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The authors thank S. S. Jha for useful discussions and comments.
We thank S. Mukhopadhyay, R. Kulkarni, and D. D. Buddhikot
for valuable technical help at the early stages of this work.
This work was financially supported by the Tata Institute of
Fundamental Research, Mumbai, India. The authors declare no
competing financial interests. The project was planned by
S.R. Single crystals were grown and characterized by O.P. and
A. T. All the measurements were conducted by O.P. and A.K.
The data analysis was performed by O.P. and S.R. The
manuscript was prepared by S.R. and O.P. and discussed
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Materials and Methods
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5 April 2016; accepted 11 November 2016
Published online 1 December 2016
Extensive water ice within Ceres’
aqueously altered regolith: Evidence
from nuclear spectroscopy
T. H. Prettyman,1 N. Yamashita,1 M. J. Toplis,2 H. Y. McSween, 3 N. Schörghofer, 4
S. Marchi, 5 W. C. Feldman,1 J. Castillo-Rogez, 6 O. Forni,2 D. J. Lawrence, 7
E. Ammannito, 8 B. L. Ehlmann, 6, 9 H. G. Sizemore,1 S. P. Joy, 8 C. A. Polanskey, 6
M. D. Rayman, 6 C. A. Raymond, 6 C. T. Russell8
The surface elemental composition of dwarf planet Ceres constrains its regolith ice
content, aqueous alteration processes, and interior evolution. Using nuclear spectroscopy
data acquired by NASA’s Dawn mission, we determined the concentrations of elemental
hydrogen, iron, and potassium on Ceres. The data show that surface materials were
processed by the action of water within the interior. The non-icy portion of Ceres’
carbon-bearing regolith contains similar amounts of hydrogen to those present in
aqueously altered carbonaceous chondrites; however, the concentration of iron on Ceres
is lower than in the aforementioned chondrites. This allows for the possibility that
Ceres experienced modest ice-rock fractionation, resulting in differences between
surface and bulk composition. At mid-to-high latitudes, the regolith contains high
concentrations of hydrogen, consistent with broad expanses of water ice, confirming
theoretical predictions that ice can survive for billions of years just beneath the surface.
With a measured bulk density between ice and rock, dwarf planet Ceres is expected to be rich in volatiles, with about 17 to 30 weight (wt %) water ice (1, 2). In- ternal heating generated by the decay
of radioactive elements may have driven aque-
ous alteration and differentiation to form a
rocky interior and icy outer shell ( 3, 4). Orbital
measurements by Dawn’s Visible and Infrared
Mapping Spectrometer (VIR) show that Ceres’
global surface contains aqueous alteration prod-
ucts: ammoniated clays, serpentine, and car-
bonates (1). Localized deposits of surficial water
ice are present but rare ( 5); however, the high-
latitude surface is sufficiently cold that water ice
can survive within a meter of the surface over
Ceres’ 4.5-billion-year lifetime ( 6). Physical differ-
entiation allowed by gravity measurements ( 7)
may have resulted in chemical fractionation, with
surface regions that are not compositionally rep-
resentative of the bulk. We refer to this style of
differentiation as “ice-rock fractionation,” which
can be tested by comparing the composition of
Ceres’ surface to CI and CM carbonaceous chon-
drites. Although often invoked as analogs for
Ceres (1), these primitive meteorites probably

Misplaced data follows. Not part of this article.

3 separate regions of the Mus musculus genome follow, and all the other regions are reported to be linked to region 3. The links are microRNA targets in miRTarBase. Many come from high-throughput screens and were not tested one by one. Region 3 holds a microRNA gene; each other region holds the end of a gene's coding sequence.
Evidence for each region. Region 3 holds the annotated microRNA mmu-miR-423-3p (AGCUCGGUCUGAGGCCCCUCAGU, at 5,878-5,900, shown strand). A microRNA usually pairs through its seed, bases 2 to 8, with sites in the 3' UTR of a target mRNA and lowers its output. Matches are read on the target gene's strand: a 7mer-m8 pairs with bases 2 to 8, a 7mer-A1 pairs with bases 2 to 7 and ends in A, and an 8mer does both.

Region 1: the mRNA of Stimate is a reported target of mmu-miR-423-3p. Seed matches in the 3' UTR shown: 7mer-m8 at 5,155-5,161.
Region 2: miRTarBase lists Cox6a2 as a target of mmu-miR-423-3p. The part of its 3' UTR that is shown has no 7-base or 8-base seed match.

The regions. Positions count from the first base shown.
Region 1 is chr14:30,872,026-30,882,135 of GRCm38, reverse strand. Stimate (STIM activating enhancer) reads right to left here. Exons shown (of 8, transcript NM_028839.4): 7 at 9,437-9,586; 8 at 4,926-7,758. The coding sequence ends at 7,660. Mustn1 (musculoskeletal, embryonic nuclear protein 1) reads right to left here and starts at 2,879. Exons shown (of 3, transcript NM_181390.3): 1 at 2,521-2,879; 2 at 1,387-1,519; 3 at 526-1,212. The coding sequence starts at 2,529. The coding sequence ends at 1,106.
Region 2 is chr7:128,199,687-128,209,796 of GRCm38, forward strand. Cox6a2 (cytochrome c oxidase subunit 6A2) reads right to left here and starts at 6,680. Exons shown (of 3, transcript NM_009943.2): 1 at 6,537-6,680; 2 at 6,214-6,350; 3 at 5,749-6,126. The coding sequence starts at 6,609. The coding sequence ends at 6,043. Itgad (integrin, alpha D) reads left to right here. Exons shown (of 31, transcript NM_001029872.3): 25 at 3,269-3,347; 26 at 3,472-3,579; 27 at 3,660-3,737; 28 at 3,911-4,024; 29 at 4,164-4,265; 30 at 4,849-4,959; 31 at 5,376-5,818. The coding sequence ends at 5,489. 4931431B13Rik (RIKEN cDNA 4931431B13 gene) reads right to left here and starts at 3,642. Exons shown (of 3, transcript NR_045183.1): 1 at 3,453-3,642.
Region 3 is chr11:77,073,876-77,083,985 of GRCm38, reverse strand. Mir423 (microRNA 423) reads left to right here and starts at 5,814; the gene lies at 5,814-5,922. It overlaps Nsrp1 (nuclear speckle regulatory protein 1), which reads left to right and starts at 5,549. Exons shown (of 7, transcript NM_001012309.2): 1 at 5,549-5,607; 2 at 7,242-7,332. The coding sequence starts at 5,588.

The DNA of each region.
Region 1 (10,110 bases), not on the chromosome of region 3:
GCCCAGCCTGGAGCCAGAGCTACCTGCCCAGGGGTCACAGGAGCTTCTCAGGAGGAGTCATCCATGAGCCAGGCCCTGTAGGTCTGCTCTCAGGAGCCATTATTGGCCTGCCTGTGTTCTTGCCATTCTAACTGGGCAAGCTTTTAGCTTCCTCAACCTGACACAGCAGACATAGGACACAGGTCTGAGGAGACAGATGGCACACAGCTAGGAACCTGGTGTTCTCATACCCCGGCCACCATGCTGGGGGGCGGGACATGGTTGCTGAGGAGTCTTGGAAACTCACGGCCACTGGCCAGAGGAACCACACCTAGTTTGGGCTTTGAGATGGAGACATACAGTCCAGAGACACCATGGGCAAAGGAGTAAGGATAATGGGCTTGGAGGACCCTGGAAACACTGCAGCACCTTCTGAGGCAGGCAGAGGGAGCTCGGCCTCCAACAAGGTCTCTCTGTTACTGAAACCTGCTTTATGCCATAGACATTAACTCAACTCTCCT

experienced isochemical aqueous alteration on
smaller parent bodies ( 8).
NASA’s Dawn mission aimed to map the chemical composition of Ceres’ uppermost regolith,
providing constraints on origins and evolution.
In December 2015, the Dawn spacecraft entered
a circular polar, low-altitude mapping orbit
(LAMO), with a mean altitude of 0.82 Ceres
body radii. In LAMO, Dawn’s Gamma Ray and
Neutron Detector (GRaND) ( 9) is sensitive to elemental composition. GRaND measures gamma
rays and neutrons produced by the steady interaction of galactic cosmic rays and gamma
rays from the decay of radioelements within a
few decimeters of the surface. Elemental analyses presented here use data accumulated over
5 months in LAMO.
Maps of neutron and gamma-ray counting
rates, corrected for temporal changes in galactic
cosmic ray flux and measurement geometry ( 10),
reveal spatial variations in surface elemental composition (Fig. 1). The rate of 6Li(n,a) reactions
in GRaND’s lithium-loaded glass scintillator depends on the flux of thermal and epithermal
neutrons, which varies inversely with regolith
H content. Neutron capture by Fe in Ceres’ regolith produces a gamma-ray doublet at 7. 6 MeV.
These signatures vary strongly with latitude,
with counts decreasing toward the poles. Longitude variations are comparatively small. The
dynamic range of the composition data is larger
than measured by GRaND at Vesta ( 11).
In Fig. 2, mapped counting data were normalized to globally averaged measurements of Vesta
and compared with models of analog materials.
On Ceres, hydrogen is predominantly in the form
1Planetary Science Institute, 1700 East Fort Lowell, Suite
106, Tucson, AZ 85719-2395, USA. 2Institut de Recherche
d’Astrophysique et Planétologie, CNRS, Université Paul
Sabatier, Toulouse 31400, France. 3Department of Earth and
Planetary Sciences, University of Tennessee, Knoxville, TN
37996-1410, USA. 4University of Hawaii, 2680 Woodlawn
Drive, Honolulu, HI 96822, USA. 5Southwest Research
Institute, Boulder, CO 80302, USA. 6Jet Propulsion
Laboratory (JPL), California Institute of Technology,
Pasadena, CA 91109-8099, USA. 7Johns Hopkins University,
Applied Physics Laboratory, Laurel, MD 20723, USA. 8Earth
Planetary and Space Sciences, University of California, Los
Angeles, Los Angeles, CA 90095-1567, USA. 9Division of
Geological and Planetary Sciences, California Institute of
Technology, Pasadena, CA 91125, USA.
*Corresponding author. Email: firstname.lastname@example.org